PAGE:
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Stop and smell the roses: Decongestants

By Karen Kier
Pharmacist on behalf of the ONU HealthWise team

Mac Davis was a successful songwriter, singer and actor. He got his start in the music industry as a songwriter and employee for Nancy Sinatra and her company Boots Enterprises. He was a prolific songwriter for numerous artists.  In 1968, he wrote A Little Less Conversation for Elvis Presley.  

In 1974, Mac Davis released his album Stop and Smell the Roses, which peaked at number 2 on the country charts. He went on to star in his own television variety show as well as several movies. He sang God Bless the USA for the 50th Presidential Inauguration of Ronald Reagan. Mac Davis continued to write songs until is death on September 29, 2020.

It can be hard to smell the roses when you have a cold or a stuffy nose. 

The topic of nasal decongestants has been in the news over the last two weeks. What has prompted this discussion?

In 2022, a citizens’ petition for removal of oral phenylephrine from over-the-counter status was submitted by three physicians to the FDA. The American Academy of Allergy, Asthma & Immunology released a supporting statement agreeing with the petition for removal of the decongestant from the market. This petition and supporting documentation provide strong clinical evidence for a lack of effectiveness with phenylephrine. 

Prior to 1962, drugs submitted to the FDA for approval had to prove they were safe for the public. Congress in 1962 amended the Federal Food, Drug, and Cosmetic Act to include the requirement of drug effectiveness for approval in the United States. Since that time, the FDA has gone back and required submission of effectiveness for some drugs grandfathered prior to 1962.

In 1976, the FA evaluated the safety and effectiveness of oral decongestants including phenylpropanolamine (PPO), pseudoephedrine (PSE) and phenylephrine (PE).  All three of these ingredients were found in popular nonprescription cold, flu, and allergy products. PPO was commonly seen in nonprescription weight loss products as well. In 2000, PPO was voluntarily removed from the market due to safety concerns related to increases in blood pressure and strokes.  

The 2005 Combat Methamphetamine Epidemic Act regulated pseudoephedrine to specific restrictions including its removal from over-the-counter products.  Pseudoephedrine commonly referred to as its brand name of Sudafed® could be sold by pharmacists behind the counter with quantity restrictions. The number of pills sold restriction reduced the abuse of buying the ingredient in large quantities to be converted into methamphetamine.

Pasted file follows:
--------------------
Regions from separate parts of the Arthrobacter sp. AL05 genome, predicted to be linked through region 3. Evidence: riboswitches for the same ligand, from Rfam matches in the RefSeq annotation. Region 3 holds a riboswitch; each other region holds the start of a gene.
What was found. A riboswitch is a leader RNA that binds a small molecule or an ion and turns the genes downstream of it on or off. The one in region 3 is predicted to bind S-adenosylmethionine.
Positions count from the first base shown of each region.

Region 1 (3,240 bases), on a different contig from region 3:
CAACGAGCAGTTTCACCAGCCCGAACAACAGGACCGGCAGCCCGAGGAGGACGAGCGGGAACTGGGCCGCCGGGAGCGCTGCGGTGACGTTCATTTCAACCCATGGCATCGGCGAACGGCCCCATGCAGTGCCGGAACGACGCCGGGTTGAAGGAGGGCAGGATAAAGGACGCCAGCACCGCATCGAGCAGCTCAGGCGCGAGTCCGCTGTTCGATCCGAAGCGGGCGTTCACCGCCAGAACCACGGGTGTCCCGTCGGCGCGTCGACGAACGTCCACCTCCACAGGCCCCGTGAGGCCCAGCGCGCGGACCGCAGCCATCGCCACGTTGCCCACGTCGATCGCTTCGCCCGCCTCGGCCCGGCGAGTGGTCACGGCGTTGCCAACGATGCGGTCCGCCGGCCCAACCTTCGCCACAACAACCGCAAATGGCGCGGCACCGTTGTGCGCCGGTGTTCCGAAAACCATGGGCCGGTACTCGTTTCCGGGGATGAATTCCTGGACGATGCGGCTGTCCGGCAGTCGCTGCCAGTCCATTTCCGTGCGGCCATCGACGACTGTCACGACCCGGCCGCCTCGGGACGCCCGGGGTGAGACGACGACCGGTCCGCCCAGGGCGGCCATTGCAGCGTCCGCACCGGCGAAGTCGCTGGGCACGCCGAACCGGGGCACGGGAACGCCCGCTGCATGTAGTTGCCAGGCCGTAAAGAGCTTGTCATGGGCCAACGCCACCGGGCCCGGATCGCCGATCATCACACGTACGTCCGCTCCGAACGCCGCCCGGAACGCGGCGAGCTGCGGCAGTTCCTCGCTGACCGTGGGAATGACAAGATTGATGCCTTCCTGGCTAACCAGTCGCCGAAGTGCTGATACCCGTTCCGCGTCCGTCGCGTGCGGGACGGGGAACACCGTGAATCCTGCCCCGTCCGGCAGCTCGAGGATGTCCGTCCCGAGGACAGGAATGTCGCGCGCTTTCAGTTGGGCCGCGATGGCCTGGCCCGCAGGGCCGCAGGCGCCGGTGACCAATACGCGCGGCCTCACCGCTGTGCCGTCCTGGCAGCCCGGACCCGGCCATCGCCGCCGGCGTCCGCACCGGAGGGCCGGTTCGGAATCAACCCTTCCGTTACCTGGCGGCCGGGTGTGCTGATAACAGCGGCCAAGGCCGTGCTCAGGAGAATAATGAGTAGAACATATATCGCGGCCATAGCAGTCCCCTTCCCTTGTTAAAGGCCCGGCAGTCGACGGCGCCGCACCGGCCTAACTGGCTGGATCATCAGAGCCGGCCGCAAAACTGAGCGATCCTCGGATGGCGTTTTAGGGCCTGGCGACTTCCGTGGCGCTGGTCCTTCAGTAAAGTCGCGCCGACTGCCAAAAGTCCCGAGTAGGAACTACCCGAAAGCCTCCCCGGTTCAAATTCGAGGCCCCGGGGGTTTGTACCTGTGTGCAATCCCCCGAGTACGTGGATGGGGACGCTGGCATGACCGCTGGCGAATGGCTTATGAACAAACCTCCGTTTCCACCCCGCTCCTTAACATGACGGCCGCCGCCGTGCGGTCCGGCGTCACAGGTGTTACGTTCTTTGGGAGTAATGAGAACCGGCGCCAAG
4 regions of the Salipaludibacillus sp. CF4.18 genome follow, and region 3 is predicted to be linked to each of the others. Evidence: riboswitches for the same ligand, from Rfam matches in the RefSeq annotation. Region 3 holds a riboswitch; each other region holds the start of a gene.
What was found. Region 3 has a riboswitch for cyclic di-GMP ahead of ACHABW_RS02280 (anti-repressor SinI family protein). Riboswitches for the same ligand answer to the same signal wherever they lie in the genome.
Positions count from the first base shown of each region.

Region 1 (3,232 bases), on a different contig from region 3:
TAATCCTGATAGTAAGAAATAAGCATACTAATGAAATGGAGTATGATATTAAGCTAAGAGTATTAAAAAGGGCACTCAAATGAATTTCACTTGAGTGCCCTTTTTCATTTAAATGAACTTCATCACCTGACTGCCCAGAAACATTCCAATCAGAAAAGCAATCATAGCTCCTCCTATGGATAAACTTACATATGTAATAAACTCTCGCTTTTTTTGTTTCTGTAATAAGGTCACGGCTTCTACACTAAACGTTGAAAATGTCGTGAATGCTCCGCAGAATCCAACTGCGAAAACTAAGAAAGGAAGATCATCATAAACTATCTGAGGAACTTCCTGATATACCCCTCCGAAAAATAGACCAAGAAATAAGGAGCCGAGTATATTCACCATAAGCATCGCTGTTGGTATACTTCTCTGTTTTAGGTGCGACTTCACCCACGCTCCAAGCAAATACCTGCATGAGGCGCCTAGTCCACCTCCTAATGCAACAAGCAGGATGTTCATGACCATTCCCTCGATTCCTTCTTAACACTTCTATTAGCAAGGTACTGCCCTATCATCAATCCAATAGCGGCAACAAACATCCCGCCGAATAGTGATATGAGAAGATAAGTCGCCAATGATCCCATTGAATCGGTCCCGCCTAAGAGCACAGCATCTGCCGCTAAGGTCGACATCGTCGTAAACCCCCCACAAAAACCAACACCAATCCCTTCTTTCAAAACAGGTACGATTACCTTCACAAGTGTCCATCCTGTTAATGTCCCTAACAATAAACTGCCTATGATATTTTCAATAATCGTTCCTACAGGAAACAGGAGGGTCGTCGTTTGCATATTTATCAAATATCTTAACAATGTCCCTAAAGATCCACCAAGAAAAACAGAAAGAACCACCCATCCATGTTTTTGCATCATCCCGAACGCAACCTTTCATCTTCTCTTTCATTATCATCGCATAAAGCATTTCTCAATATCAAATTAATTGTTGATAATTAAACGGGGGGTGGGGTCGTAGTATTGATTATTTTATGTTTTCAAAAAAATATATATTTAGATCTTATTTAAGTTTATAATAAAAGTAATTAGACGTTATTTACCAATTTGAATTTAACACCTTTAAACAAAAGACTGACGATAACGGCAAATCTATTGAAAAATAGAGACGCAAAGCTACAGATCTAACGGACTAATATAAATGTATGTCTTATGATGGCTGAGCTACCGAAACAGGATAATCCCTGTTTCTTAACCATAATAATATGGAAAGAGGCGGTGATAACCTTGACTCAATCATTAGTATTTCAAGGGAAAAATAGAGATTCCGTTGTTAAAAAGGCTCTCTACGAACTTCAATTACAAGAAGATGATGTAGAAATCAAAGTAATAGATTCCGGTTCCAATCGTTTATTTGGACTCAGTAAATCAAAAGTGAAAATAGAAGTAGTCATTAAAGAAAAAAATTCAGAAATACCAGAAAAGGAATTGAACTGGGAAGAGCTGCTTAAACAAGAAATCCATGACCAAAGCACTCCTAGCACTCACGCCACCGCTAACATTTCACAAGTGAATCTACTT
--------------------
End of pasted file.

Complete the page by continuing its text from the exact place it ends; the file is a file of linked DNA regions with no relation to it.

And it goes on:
The change in status for PSE and PPO resulted in phenylephrine being the only oral decongestant available for over-the-counter cold, flu, and allergy products. The packaging often displays the PE abbreviation as part of the product name or branding.

The Citizens’ Petition provides evidence from a 2007 study indicating the oral PE product did not change nasal airway resistance (stuffiness) and was similar to the placebo effect. In addition, the physicians cited a 2015 study evaluating nasal congestion after administering PE in 4 different doses for allergy symptoms. No matter how high the dose including a dose 4 times higher than the 10 milligram PE dose approved for nonprescription status, PE did not improve nasal stuffiness compared to the patients’ baseline scores.  

The FDA Advisory Committee discussed this petition at their meeting on September 11 and 12.  The Committee determined there was evidence to support the lack of effect of oral PE as a nasal decongestant.  The advisory report is a recommendation to the FDA and is not the final decision on the status of PE in nonprescription products.  The FDA has not yet ruled on this finding so PE products are still available on the market.  

So, what options would a consumer have if PE is removed from over-the-counter products?

Pseudoephedrine would be available as the only oral option.  

However, phenylephrine nasal spray would not be included in the removal from the market. The PE nasal spray has been shown to improve congestion and stuffiness. The nasal application puts the PE product directly where it needs to work. Some other nasal spray decongestants contain the active ingredient oxymetazoline often referred to by the brand name Afrin®. The problem with these nasal sprays is they can only be used short-term. If the product is used for more than 3 days, individuals can suffer from rebound nasal congestion. 

Other products such as saline nasal sprays can offer some relief as well.  While antihistamines used for allergy symptoms do not specifically relieve nasal congestion, they can offer two benefits.  They can prevent nasal congestion from allergy exposure and they have a drying effect on the nasal passages.  

It is best to discuss the options with your pharmacist or healthcare provider for the best advice.

Open those nasal passages and stop to smell the roses!

ONU HealthWise is offering the flu vaccine Monday through Friday from 10 a.m. to 5 p.m. The pharmacy has ordered doses of the Moderna and Pfizer monovalent vaccines. Please call the pharmacy for availability. 

ONU HealthWise Pharmacy